A “jumbo mortgage” is any single loan amount over the conforming loan limit (set by the Federal Housing Finance Agency), which is currently set at $417,000 for a one unit property in the contiguous United States. So if your loan amount is $417,001 or higher, your loan is considered jumbo.
However, it should be noted that there are different jumbo limits depending on both the number of units on the property, along with where the property is located.
For properties located in the contiguous United States, including D.C and Puerto Rico, jumbo loan limits are as follows:
1-unit property: Greater than $417,000
2-unit property: Greater than $533,850
3-unit property: Greater than $645,300
4-unit property: Greater than $801,950
In Alaska, Guam, Hawaii, and the U.S. Virgin Islands, jumbo loan limits are higher:
1-unit property: Greater than $625,500
2-unit property: Greater than $800,775
3-unit property: Greater than $967,950
4-unit property: Greater than $1,202,925
As you can see, in some parts of the country, you can get a rather large loan without entering into jumbo loan territory. The same goes for multi-unit properties.
Rather importantly, jumbo mortgages cannot be sold to Fannie Mae or Freddie Mac, so outside investors typically buy these loans in securitized bundles on the secondary market, or lenders simply keep them on their own books.
Jumbo loans carry greater risk for a number of reasons. Along with the larger loan amounts financed and fewer available investors, they also tend to be tied to luxury residences, which are known to be harder to sell in a short amount of time, mainly due to the general lack of wealthy, prospective home buyers out there. Luxury homes are also more prone to valuation shifts than moderately priced homes during market shifts.
Jumbo Loans Have Higher Mortgage Rates
Because of the associated risks, jumbo mortgage loans tend to carry slightly higher mortgage rates, although not necessarily by that much. The difference may only be .25% – .50% higher, or borrowers may just lose out on any lender credit offered for a conforming loan amount.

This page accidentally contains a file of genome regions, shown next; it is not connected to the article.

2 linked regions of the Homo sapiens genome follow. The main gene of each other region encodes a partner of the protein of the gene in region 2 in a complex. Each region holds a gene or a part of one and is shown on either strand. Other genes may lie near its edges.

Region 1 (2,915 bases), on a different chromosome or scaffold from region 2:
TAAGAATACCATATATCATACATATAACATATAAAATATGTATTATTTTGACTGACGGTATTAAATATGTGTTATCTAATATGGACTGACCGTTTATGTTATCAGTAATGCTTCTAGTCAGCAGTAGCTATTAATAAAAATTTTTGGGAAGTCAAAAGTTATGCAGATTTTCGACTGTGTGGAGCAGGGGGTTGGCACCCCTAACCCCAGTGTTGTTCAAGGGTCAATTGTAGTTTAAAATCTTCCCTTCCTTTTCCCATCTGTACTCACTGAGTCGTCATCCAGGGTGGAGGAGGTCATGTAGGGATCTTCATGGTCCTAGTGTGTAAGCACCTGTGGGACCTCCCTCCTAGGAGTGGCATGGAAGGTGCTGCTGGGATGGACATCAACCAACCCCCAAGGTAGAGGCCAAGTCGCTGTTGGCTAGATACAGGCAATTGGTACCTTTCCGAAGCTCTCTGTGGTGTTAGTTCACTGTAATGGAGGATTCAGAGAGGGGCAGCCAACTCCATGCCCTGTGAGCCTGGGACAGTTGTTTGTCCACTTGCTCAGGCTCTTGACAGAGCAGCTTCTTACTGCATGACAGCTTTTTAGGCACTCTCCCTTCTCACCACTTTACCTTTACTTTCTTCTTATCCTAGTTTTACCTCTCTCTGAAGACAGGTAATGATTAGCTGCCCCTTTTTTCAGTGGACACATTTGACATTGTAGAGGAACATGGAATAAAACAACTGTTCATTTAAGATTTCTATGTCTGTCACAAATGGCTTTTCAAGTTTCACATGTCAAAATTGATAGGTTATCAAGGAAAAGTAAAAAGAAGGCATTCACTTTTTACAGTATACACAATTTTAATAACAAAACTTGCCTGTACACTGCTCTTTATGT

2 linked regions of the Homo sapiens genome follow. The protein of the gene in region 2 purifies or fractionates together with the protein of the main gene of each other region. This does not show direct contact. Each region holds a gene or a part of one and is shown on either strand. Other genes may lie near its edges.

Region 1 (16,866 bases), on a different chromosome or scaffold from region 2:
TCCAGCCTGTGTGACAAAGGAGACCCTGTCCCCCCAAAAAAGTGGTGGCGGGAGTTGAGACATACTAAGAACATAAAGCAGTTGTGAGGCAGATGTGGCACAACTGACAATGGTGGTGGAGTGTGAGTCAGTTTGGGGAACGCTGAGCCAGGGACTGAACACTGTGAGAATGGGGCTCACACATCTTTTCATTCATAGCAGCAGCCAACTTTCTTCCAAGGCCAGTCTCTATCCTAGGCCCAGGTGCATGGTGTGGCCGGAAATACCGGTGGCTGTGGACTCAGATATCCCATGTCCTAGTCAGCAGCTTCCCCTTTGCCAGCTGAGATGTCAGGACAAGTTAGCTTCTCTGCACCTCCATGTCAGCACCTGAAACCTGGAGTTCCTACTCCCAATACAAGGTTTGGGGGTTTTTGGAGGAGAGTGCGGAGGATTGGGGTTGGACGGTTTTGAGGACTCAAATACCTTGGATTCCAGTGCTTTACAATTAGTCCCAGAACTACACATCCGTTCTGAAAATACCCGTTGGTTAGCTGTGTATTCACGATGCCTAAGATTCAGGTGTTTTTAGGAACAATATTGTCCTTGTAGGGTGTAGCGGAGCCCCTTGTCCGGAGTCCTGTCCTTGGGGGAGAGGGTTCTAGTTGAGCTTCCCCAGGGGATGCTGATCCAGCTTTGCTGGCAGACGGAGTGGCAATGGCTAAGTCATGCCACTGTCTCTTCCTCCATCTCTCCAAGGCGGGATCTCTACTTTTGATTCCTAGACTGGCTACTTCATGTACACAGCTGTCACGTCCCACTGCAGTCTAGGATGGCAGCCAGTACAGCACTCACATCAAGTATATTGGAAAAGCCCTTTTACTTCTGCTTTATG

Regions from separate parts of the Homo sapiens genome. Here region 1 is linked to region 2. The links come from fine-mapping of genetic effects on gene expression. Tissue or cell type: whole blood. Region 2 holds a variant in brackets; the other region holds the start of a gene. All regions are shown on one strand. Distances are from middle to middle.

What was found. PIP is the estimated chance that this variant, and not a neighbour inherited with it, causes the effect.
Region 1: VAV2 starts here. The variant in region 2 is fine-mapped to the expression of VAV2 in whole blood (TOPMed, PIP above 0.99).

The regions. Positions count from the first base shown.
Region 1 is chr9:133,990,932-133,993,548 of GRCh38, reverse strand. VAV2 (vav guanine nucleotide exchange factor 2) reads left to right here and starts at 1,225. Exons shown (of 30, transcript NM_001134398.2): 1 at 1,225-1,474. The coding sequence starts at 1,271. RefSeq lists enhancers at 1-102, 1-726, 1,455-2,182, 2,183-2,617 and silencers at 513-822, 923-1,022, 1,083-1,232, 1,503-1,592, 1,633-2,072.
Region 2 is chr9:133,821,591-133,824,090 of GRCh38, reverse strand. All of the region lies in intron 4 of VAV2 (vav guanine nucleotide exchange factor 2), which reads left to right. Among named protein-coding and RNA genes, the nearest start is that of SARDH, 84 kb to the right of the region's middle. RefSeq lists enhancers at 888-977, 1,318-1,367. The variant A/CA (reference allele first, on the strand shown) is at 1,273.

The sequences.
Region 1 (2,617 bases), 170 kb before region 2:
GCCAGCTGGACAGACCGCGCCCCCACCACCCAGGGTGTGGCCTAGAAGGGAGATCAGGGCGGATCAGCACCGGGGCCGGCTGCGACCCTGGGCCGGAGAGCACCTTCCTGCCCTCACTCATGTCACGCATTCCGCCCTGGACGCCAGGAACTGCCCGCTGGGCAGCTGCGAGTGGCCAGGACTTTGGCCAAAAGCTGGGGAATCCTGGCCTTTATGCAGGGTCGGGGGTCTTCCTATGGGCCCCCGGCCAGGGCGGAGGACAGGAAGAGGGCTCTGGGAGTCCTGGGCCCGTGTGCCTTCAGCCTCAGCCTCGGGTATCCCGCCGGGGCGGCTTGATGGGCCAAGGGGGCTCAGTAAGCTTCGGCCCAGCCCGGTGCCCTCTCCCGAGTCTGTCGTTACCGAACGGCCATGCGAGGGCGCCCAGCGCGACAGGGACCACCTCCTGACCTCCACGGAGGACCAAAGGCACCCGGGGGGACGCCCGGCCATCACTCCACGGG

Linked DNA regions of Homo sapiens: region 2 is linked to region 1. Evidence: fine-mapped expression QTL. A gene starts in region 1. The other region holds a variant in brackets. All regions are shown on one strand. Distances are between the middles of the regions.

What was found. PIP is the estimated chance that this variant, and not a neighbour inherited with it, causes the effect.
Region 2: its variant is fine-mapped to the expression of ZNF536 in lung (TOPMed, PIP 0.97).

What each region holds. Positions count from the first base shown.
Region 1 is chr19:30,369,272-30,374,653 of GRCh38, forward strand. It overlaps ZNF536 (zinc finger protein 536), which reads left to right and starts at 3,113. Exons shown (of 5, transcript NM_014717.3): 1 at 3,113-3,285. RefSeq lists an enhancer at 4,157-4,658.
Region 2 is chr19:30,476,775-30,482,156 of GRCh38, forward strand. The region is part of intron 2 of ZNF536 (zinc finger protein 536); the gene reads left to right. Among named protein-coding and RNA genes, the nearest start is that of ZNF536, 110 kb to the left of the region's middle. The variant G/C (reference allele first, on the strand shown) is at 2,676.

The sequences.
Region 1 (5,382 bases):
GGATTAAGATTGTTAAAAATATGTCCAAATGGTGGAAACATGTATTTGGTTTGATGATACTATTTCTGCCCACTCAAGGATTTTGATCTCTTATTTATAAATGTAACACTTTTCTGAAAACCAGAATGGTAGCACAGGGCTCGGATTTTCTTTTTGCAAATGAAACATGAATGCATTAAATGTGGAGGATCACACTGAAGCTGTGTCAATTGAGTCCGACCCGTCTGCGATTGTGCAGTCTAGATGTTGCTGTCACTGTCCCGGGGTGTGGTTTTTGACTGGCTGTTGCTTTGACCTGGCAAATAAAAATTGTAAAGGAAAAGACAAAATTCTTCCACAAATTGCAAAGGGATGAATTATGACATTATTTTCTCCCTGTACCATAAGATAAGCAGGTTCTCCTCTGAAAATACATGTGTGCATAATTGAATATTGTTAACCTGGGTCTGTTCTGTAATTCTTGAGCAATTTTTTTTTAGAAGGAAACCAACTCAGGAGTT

Borrowers may even be able to find zero-down jumbo mortgages without a problem. Most lenders these days can provide 100% financing on deals up to around $1.5 million.
Keep in mind that most lenders have loan amount limits as well, which usually drop as the loan-to-value (LTV) or combined-loan-to-value (CLTV) gets closer to 100% financing. For example, you may be limited to a loan amount of $1.5 million at 90% LTV, but able to borrow $2 million at 80% LTV. If your LTV is below 65%, loan amounts of up to $3 million may be possible.
Super Jumbo Loans
While there might be some argument, a true “super jumbo loan” is any loan amount above $650,000, ranging up to $20 million or higher.
This term is probably used incorrectly on a daily basis, depending on the state in which the overzealous loan officer resides. I suppose it’s all relative.
Conforming Jumbo Loans
New legislation has also brought about so-called “conforming-jumbo loans,” which are neither jumbo loans or conforming loans, and range between $417,001 and $625,500 for conventional loans, and $417,001 to $729,750 for FHA loans. They typically carry interest rates closer to those of conforming loans, with perhaps a slight premium.
They are now known as “high balance mortgages,” meaning they aren’t conforming, but aren’t jumbo either. So a loan amount in this range will be slightly more expensive to finance than a conforming loan, but significantly cheaper than a jumbo loan.
Note: Keep in mind that some of what was written above was put together before the mortgage crisis took hold. Jumbo mortgage rates are now quite a bit higher than conforming rates, and it’s much more difficult to obtain financing for jumbo loans than it used to be.
This is mainly because the secondary market for jumbo mortgages, or really any mortgages not backed by the government or Fannie/Freddie, has simply dried up. As a result, financing these types of loans comes at a premium.